Templeton’s Egg

Written on May 26, 2011 at 2:42 pm, by admin in Blog

We’ve all heard the idioms about rotten eggs, but never could I imagine…..

One of the most disgusting things that has EVER happened to me just occurred and although its been months since I’ve blogged this is the most note worthy farm occurrence in ages. I was just in the chicken coop and decided that the unhatched eggs needed to go and I could replace them with a fresh clutch for a potential mom. We’ve got a few new peep-peeps, as I have taken to calling them, and that mom is super protective, as most new mothers are. I opened the cage to grab the unhatched ones and she literally attacked me: pecked and scratched, drew blood and then flew out of the nesting cage at me. Wow and ouch, but to be expected. I grabbed a stick to roll the eggs from the back of the cage to where I could reach them and then it happened – the doggone thing exploded! Like, for real, it totally popped open with a loud noise and, you guessed it, acrid, noxious fumes of the most abhorrent nature.

Basically, it was just a little ball of gas fermenting in this shell waiting for an unsuspecting chicken farmer to come along and pop it. I don’t think I will ever forget this experience, and the rank sulfur smell may never leave my lungs and mouth. This would be a perfect weapon for chemical warfare. No need for expensive mustard gases and neuro-toxins: you can make your own rotten eggs in 21 days. There were quite a few unhatched eggs and as I am choking and scooping them into the trash bag they are all exploding and popping off. Lesson learned. Make sure all your chicks hatch and you too can avoid this problem. Be very careful with abandoned eggs.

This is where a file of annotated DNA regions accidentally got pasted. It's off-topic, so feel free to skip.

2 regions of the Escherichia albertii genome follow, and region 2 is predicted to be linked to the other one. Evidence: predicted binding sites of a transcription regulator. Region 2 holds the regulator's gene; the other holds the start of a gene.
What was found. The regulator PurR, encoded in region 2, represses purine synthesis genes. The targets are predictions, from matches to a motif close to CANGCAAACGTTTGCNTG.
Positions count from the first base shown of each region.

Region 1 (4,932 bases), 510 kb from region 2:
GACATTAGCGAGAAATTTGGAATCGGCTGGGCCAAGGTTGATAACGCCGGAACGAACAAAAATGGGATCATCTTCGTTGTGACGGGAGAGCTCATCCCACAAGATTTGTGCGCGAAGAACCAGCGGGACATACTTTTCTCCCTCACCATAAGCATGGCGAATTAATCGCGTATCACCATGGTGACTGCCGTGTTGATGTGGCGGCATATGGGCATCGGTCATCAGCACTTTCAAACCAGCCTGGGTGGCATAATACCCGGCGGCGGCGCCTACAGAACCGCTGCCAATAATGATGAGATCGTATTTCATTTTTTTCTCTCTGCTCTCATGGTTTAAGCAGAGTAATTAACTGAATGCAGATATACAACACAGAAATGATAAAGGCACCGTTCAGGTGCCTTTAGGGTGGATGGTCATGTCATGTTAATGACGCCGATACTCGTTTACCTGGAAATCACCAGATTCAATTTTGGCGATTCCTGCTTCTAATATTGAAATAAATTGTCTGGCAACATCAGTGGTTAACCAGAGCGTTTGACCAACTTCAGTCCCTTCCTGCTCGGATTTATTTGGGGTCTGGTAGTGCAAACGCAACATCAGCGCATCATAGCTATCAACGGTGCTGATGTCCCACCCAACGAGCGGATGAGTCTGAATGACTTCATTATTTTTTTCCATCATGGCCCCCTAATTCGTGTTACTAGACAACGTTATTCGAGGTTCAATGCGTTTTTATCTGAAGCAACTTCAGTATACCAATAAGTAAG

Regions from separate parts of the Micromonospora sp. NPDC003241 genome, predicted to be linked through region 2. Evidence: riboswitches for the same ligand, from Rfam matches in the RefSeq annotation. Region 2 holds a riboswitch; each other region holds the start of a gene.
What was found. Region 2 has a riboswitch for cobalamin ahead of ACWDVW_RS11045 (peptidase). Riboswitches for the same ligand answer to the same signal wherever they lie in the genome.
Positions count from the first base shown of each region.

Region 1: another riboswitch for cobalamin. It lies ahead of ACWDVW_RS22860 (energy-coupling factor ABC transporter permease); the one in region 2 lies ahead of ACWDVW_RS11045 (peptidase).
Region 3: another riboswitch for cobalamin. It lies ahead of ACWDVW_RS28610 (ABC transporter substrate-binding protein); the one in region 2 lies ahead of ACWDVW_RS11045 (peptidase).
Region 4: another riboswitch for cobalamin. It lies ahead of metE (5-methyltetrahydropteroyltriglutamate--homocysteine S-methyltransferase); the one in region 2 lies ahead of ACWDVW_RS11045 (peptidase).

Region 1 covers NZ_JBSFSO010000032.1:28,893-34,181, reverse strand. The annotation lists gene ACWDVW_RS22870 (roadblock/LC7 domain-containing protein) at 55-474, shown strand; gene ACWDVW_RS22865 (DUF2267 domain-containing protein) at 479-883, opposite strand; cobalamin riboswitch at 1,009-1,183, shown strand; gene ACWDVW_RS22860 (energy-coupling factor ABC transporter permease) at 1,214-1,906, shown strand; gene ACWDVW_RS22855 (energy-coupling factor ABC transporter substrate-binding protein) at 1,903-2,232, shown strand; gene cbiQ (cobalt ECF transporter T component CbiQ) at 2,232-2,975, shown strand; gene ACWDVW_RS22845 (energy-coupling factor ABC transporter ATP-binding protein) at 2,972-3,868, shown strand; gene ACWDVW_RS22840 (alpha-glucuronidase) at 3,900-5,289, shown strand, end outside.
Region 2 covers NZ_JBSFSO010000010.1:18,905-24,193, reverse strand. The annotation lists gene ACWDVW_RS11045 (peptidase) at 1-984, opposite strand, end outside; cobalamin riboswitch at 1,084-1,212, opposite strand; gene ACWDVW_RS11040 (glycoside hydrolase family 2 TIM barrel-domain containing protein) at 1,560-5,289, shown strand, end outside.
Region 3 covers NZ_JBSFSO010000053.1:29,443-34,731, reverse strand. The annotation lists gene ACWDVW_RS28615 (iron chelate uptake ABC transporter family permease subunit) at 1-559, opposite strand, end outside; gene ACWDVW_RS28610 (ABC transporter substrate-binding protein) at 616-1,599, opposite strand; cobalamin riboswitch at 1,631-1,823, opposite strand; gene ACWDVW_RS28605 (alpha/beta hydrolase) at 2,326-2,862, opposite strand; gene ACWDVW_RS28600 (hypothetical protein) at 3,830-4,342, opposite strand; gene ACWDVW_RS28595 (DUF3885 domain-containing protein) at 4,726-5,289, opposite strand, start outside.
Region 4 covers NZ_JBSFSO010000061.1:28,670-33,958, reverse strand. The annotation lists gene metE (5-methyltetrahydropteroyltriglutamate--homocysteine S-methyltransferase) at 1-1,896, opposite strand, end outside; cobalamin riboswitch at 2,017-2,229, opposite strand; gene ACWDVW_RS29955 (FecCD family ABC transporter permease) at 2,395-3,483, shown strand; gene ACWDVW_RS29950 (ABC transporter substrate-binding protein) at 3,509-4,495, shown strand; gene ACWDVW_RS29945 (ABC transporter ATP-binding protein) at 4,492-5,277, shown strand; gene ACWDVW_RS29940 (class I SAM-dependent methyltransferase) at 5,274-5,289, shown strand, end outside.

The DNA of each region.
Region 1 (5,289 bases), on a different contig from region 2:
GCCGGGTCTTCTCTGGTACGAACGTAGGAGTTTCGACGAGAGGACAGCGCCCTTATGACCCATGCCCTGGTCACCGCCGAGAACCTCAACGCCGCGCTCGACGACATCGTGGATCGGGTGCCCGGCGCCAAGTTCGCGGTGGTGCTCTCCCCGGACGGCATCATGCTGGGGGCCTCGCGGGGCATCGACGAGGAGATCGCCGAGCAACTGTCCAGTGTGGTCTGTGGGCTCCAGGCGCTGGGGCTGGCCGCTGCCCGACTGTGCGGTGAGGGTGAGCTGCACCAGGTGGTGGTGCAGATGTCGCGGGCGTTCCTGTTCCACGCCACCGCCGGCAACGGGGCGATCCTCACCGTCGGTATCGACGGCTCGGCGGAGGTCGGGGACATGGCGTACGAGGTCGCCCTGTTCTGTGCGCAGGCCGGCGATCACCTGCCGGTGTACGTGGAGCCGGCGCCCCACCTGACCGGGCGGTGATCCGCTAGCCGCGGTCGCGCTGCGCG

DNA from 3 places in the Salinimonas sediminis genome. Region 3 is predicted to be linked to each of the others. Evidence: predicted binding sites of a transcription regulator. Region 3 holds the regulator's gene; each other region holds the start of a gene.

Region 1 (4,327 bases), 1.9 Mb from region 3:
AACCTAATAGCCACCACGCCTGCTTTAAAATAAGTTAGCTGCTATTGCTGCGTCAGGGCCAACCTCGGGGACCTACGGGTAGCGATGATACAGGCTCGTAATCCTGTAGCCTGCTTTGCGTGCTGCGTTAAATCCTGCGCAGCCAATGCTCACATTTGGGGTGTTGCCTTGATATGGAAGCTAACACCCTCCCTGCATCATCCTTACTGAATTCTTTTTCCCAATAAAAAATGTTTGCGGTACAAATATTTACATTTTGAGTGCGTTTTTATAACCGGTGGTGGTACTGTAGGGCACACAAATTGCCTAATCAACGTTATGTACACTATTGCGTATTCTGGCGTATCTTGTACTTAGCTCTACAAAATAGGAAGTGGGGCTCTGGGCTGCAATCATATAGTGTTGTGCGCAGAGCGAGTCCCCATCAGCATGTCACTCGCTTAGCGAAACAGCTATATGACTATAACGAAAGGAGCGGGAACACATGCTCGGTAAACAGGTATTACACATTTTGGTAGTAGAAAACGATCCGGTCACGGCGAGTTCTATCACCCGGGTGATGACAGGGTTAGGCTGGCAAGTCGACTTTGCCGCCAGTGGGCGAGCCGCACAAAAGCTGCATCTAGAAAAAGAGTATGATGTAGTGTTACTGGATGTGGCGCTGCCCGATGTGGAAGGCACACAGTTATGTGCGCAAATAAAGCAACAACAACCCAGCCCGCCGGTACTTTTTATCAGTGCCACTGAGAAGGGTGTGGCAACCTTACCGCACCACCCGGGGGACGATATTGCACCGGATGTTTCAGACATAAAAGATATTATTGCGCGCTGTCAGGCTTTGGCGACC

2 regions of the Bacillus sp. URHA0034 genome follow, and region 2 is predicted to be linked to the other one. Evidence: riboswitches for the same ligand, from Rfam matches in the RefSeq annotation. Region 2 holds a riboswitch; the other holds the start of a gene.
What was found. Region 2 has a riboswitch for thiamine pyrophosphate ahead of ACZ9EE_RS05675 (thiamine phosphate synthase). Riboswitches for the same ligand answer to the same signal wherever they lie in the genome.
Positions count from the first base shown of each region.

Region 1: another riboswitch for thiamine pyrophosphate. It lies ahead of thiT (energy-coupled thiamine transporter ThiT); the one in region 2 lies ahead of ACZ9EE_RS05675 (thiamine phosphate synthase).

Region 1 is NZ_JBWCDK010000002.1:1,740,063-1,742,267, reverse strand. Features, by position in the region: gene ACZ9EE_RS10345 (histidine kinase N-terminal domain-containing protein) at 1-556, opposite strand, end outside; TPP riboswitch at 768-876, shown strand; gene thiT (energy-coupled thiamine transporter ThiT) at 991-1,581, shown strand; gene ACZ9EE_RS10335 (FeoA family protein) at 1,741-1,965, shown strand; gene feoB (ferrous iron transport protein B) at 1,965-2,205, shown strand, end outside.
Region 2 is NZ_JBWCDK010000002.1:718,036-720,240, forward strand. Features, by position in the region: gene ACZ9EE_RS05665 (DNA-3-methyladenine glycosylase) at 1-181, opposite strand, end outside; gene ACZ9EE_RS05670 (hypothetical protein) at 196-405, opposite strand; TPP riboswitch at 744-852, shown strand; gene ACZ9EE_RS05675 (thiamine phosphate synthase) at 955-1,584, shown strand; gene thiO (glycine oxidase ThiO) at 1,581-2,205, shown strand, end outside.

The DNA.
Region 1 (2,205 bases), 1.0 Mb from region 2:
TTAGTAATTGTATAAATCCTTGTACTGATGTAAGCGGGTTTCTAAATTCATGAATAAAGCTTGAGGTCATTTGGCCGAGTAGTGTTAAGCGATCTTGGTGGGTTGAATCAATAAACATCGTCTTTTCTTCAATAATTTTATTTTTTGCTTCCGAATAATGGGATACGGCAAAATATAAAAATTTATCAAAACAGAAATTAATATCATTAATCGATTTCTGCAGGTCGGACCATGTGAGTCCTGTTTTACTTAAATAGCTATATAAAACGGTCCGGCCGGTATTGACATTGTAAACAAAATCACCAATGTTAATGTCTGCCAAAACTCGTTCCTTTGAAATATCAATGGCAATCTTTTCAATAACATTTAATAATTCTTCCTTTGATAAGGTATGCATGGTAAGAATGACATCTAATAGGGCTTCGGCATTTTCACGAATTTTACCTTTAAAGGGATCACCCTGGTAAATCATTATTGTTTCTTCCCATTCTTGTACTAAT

I recall Templeton, the rat from Charlotte’s Web, who relished in the rotten egg and rolled it back to his home. I would like to hire him in three weeks if we have any more unhatched time bombs.

Templeton, give me a ring!

On a totally unrelated note here is a picture of some lovely Spring Kim-chi, garlicky and gingery in aroma made without cabbage and instead with kale from the garden. It’s fermenting in a new jar I got in San Francisco’s china town this Christmas that has a cool water seal built in.

Spring Kimchi

Spring Kimchi

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